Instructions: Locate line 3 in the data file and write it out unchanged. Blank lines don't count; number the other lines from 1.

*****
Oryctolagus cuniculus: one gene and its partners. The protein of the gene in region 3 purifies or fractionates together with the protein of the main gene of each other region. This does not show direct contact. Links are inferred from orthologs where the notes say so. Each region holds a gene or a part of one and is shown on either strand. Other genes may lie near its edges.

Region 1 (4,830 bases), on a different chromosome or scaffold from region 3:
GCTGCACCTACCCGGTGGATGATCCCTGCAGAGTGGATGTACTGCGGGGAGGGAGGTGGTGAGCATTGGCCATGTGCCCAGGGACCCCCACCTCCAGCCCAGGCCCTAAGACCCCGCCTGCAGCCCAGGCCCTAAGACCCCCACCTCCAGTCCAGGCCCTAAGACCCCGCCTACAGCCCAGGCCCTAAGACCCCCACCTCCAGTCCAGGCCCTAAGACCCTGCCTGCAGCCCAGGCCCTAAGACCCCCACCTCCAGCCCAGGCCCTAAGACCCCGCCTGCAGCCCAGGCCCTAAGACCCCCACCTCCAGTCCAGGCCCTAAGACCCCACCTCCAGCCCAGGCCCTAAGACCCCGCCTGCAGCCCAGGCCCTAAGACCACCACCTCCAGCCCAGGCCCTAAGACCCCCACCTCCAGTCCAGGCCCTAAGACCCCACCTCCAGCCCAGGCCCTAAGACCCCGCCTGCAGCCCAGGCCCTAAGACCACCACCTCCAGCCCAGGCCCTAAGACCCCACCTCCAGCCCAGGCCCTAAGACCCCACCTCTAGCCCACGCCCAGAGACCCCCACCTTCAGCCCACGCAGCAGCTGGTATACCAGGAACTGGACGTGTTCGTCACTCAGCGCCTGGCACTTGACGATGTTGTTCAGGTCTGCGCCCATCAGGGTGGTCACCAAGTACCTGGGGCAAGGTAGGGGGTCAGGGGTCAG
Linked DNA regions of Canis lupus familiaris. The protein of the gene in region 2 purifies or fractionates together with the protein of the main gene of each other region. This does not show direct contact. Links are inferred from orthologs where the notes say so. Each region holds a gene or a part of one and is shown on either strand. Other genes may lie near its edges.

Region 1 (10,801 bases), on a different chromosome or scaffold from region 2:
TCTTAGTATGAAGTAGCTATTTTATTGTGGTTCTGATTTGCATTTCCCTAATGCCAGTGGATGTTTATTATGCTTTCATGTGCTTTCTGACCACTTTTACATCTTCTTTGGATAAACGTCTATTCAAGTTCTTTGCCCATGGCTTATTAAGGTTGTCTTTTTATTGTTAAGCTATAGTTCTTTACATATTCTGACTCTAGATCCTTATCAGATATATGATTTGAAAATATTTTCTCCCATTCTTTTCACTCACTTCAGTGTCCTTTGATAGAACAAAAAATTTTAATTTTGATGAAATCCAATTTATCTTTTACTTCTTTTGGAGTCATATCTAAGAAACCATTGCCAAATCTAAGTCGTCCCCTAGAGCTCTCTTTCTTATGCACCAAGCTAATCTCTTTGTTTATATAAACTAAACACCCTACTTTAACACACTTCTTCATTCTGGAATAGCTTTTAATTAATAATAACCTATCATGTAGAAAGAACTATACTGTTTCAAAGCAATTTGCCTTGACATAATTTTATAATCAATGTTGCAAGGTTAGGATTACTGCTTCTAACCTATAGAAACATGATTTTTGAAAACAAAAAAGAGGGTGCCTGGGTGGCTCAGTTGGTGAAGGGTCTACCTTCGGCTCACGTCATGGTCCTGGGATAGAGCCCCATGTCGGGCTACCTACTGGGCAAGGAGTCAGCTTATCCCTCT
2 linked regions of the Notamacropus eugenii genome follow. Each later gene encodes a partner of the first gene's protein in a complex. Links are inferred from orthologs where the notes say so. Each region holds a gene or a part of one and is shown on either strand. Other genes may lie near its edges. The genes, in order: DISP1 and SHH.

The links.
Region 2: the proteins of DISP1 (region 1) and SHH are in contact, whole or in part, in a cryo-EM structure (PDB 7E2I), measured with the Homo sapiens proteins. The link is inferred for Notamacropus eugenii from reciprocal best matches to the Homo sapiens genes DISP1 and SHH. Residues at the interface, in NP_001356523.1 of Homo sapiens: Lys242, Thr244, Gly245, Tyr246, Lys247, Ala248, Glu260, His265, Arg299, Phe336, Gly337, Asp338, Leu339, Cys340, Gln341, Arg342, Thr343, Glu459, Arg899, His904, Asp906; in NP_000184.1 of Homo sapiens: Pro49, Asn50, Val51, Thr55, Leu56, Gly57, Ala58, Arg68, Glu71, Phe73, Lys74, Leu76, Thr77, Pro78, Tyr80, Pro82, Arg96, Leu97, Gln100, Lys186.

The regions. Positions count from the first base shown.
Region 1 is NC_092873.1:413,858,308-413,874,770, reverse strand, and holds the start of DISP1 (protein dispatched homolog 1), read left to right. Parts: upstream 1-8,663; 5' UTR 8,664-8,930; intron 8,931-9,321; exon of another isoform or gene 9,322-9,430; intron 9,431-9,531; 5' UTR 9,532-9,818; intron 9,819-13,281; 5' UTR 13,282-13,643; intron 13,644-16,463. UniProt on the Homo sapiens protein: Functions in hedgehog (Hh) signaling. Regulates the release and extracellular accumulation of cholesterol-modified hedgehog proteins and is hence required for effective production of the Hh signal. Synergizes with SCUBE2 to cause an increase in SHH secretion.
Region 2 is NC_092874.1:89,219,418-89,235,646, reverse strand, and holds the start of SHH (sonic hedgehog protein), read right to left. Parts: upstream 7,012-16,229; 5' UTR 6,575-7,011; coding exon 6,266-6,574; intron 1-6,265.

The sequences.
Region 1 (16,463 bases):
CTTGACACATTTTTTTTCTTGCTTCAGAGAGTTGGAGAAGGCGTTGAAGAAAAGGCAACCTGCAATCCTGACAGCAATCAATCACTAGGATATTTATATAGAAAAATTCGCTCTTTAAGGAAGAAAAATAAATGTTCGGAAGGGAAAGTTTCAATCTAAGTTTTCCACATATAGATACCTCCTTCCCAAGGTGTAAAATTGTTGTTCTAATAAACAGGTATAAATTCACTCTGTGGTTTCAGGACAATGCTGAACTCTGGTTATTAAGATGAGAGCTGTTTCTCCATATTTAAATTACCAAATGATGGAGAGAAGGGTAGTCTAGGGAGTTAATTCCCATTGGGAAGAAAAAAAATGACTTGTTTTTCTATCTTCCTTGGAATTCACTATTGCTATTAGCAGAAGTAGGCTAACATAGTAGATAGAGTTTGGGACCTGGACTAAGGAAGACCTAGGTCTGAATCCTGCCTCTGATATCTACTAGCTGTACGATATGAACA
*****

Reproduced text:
GCTGCACCTACCCGGTGGATGATCCCTGCAGAGTGGATGTACTGCGGGGAGGGAGGTGGTGAGCATTGGCCATGTGCCCAGGGACCCCCACCTCCAGCCCAGGCCCTAAGACCCCGCCTGCAGCCCAGGCCCTAAGACCCCCACCTCCAGTCCAGGCCCTAAGACCCCGCCTACAGCCCAGGCCCTAAGACCCCCACCTCCAGTCCAGGCCCTAAGACCCTGCCTGCAGCCCAGGCCCTAAGACCCCCACCTCCAGCCCAGGCCCTAAGACCCCGCCTGCAGCCCAGGCCCTAAGACCCCCACCTCCAGTCCAGGCCCTAAGACCCCACCTCCAGCCCAGGCCCTAAGACCCCGCCTGCAGCCCAGGCCCTAAGACCACCACCTCCAGCCCAGGCCCTAAGACCCCCACCTCCAGTCCAGGCCCTAAGACCCCACCTCCAGCCCAGGCCCTAAGACCCCGCCTGCAGCCCAGGCCCTAAGACCACCACCTCCAGCCCAGGCCCTAAGACCCCACCTCCAGCCCAGGCCCTAAGACCCCACCTCTAGCCCACGCCCAGAGACCCCCACCTTCAGCCCACGCAGCAGCTGGTATACCAGGAACTGGACGTGTTCGTCACTCAGCGCCTGGCACTTGACGATGTTGTTCAGGTCTGCGCCCATCAGGGTGGTCACCAAGTACCTGGGGCAAGGTAGGGGGTCAGGGGTCAG